1. We do think along a similar line, but what I’d like people to do is to make informed decisions with their shopping. I don’t really feel too strongly about what their decisions are, but I think too many of us shop for convenience rather than paying close attention to what we’re actually putting into our bodies. I have friends who, like you, are trying to adopt the locavore approach, but for me, the focus is to try and bring as much of the processing of my food into my own hands as possible. It’s not always feasible, but we keep trying to edge our way further and further down the production ladder.

    I was very very pleased recently when, after several of years of doing this, I realised how many “numbers” (ie. preservatives) we’d dropped from our daily diets. With the exception of dining out, we don’t eat any cakes, cookies, breads, yoghurt, jams that aren’t homemade, we process our own tomato passata, and all the meat we now eat is free range. It gave me a warm fuzzy glow! 😀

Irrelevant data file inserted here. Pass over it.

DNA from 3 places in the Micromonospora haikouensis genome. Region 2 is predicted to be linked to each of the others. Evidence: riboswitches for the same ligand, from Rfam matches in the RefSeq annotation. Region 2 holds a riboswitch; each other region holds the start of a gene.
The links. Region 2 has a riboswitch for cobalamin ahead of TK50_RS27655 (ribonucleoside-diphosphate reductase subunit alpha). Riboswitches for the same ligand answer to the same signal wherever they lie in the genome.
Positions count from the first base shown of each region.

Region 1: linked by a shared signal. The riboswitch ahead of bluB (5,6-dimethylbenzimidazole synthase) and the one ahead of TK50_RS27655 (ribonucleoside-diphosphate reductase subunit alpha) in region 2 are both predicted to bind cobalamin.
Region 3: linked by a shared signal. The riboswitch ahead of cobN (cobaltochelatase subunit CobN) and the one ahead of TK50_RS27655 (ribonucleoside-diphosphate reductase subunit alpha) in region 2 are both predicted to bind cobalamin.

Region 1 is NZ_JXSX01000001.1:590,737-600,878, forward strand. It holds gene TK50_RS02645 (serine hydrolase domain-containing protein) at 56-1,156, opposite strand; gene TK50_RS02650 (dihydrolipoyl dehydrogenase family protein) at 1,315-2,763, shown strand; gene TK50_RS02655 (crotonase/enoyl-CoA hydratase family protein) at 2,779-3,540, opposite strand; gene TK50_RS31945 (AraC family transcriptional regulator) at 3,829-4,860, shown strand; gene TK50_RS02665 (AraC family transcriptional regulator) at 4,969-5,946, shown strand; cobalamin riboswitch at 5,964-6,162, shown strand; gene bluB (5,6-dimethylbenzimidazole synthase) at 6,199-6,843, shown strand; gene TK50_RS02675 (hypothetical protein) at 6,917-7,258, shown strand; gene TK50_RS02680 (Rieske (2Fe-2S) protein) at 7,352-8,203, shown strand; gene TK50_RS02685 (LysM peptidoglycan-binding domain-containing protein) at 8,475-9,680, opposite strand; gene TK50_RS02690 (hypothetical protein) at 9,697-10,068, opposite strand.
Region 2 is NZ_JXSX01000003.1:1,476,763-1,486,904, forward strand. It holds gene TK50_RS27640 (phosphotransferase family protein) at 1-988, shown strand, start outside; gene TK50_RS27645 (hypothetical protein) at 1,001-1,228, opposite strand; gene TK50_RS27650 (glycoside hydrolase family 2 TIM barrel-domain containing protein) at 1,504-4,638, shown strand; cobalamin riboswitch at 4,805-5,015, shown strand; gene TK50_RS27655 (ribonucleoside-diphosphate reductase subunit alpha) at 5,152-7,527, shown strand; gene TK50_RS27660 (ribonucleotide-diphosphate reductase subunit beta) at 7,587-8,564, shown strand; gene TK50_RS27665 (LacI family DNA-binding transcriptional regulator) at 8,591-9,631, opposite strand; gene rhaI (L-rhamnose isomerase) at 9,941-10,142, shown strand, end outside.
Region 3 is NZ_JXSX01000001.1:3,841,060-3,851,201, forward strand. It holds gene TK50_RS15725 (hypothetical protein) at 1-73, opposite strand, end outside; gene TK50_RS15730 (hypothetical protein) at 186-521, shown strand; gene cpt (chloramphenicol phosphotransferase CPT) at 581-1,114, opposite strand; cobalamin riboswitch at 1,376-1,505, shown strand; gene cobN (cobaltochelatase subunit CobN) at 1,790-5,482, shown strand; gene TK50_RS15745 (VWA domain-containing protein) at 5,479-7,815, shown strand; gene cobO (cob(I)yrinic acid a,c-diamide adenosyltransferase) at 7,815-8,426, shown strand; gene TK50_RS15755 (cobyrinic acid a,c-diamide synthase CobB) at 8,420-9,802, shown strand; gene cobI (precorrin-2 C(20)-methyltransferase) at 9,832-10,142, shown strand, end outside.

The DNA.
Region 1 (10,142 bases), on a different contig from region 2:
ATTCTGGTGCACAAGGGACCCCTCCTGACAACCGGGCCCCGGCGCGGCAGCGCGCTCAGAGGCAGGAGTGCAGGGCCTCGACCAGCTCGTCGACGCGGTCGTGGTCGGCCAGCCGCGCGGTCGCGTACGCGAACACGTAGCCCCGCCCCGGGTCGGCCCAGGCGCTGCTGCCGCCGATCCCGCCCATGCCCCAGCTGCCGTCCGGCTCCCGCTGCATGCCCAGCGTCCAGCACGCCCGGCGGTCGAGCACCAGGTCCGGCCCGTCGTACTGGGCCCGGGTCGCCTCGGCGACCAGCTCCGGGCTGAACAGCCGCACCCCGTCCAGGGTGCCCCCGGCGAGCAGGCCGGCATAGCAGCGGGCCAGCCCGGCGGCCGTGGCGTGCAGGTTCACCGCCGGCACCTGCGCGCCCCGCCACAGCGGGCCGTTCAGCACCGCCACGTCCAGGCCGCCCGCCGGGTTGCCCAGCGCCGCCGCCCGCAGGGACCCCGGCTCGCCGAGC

Sorry to carry on so, this is a topic quite close to my heart. There’s an interesting discussion at Real Food Has Curves which you might enjoy as well!

    Cheers, Celia

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    • Carry on carry on! Sometimes I get tired of hearing myself talk about these things. My husband has got the ‘yes yes’ nod down pat by now. But it really does give me a warm and fuzzy feeling too. I get a huge buzz out of it. Last week we were on holidays, so out of our usual foody environment and were sitting round the table and everything we were eating was either healthy, no numbers, hand made and produced within a 50km radius. That makes me happy! I will check out Real food has Curves.